In French-speaking research, the expression ‘serious gaming’ is used in English in order to refer to the practice of diverting videogames aimed at three new, functional purposes: the diffusion of message(s), training and data collection. ‘Serious games’ are thus distinguished from ‘serious gaming’: while the end result may appear similar (combining games with educational purposes), serious gaming applies new functions a posteriori. To highlight the phenomenon of diversion, we propose the expression ‘serious diverting’, which therefore constitutes a type of serious gaming, as it is understood in English. Beside ‘serious diverting’, we also identify a second category of serious gaming in the broad sense of the word, for which we coin the concept of ‘serious modding.’ In this chapter, we present several examples of ‘serious diverting’ taken from the education and health sectors, emanating from teachers, professors, researchers, medical teams or companies.
Key Words: Serious games, serious gaming, serious modding, serious diverting, health, education.
About the Book :
Mappings the Digital: Cultures and Territories of Play is an interdisciplinary discussion about the state of play and the state of games in contemporary culture. This volume takes a critical look and how our cultures and territories are being renegotiated through our engagement with digital media, games, and tools. This volume argues broadly that our tangible world, and our understanding of it, are being renegotiated and remapped by the digital worlds with which we engaged. Specifically, the chapters in this volume analyse linguistic changes; unique in-game cultures and behaviours; and new methods for communicating across real and perceived boundaries, for understanding cultural experiences, and for learning through play. Drawing from the global expertise of scholars within the fields of Cultural Studies, Game Studies, Foreign Language, Science and more, this volume bridges academic boarders to assemble a cohesive and authoritative resource on digital culture and play.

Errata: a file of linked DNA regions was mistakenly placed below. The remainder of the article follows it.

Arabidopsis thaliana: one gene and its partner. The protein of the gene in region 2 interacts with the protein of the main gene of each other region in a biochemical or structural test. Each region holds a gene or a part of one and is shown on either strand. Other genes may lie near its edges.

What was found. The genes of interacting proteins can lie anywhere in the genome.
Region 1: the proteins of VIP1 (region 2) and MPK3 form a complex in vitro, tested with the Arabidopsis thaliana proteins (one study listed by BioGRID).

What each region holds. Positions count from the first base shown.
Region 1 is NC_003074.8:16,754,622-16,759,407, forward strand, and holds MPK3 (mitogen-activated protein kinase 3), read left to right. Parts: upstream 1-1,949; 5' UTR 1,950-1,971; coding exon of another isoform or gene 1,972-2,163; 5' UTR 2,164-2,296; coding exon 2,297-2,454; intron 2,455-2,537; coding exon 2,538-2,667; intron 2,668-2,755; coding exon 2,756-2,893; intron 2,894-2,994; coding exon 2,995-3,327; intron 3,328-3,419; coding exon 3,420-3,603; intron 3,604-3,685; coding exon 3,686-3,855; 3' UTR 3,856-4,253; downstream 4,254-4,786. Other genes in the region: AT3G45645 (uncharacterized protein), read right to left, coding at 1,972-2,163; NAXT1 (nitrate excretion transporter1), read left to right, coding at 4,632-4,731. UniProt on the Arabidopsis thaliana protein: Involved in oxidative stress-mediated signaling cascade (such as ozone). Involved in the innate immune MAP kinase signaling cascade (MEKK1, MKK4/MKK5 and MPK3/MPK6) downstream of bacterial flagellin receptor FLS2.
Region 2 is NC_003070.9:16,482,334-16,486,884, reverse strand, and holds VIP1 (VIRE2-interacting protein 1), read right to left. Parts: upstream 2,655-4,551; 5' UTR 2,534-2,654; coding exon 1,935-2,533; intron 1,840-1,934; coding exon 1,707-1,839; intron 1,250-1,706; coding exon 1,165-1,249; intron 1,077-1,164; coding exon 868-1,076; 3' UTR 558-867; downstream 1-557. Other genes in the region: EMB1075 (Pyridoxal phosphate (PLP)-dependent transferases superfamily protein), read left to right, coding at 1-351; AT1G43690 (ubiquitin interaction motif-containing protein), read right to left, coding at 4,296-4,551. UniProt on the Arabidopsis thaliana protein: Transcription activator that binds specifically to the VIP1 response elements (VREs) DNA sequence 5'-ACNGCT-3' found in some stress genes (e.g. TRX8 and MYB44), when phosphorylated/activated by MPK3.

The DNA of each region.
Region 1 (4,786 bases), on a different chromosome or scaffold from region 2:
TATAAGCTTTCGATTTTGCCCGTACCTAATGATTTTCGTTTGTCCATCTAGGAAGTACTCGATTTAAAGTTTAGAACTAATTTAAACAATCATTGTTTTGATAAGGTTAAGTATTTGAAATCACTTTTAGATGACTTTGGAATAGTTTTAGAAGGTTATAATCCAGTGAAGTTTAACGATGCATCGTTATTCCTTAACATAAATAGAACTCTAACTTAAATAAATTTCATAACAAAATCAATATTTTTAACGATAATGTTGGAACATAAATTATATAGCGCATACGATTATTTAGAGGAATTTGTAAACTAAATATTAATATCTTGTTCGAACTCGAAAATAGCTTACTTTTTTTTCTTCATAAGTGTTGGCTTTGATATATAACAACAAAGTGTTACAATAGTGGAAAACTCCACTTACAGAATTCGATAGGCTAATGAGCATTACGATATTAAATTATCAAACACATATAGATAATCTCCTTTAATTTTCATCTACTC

Lindsey Joyce and Brian Quinn
Part I Games and Cultural Identities
The Creation of a New Language: Videogaming Slang
The Entertainment Applications of Home Computers and Their Early Extensive Household Appropriation (Spain, 1980s)
Rapid Design of Cutscenes for Serious Games
Part II In-Game Cultures
Violent Encounters: The Hobbesian State of Nature in DayZ
Towards a Digital Humanity: Transhumanism and Cyber-Citizenship in Videogaming
Divergent Masculinities in Contemporary Videogame Culture: A Tale of Geeks and Bros
Part III Game Systems
Immersion and Gamer’s Experience Issues in ‘Beyond: Two Souls’
Agency in Meaning and Intent: Limitations of Morality Systems in Interactive Narrative Games
The Politics of the Representation of the Dandy in East-Asian Video Games
Part IV Serious Games/Serious Gaming
Serious Gaming, Serious Modding, a Serious Diverting: Are you Serious?!
Caatherine Bouko and Julian Alvarez
CODE RED: MOBILE, a LiveSynthetic Test Bed for Firefighter Training
Ghosts! A Location-Based Bluetooth LE Mobile Game for Museum Exploration
Tommy Nilson, Alan F. Blackwell, Carl Hogsden and David Scruton
The Nike Brand Embodied as a Playful Experience
Vincente Mastrocola and Marcela Simão de Vasconcellos
Lindsey Joyce is in the Arts and Technology School at the University of Texas at Dallas. She is currently studying player agency in interactive narrative systems.
Brian Quinn is an Honorary Research Associate in the School of Mathematical and Geospatial Sciences at RMIT University in Melbourne, Australia. A Fire Behaviour Analyst and mapper on call during the fire season for the Gisborne Incident Control Centre.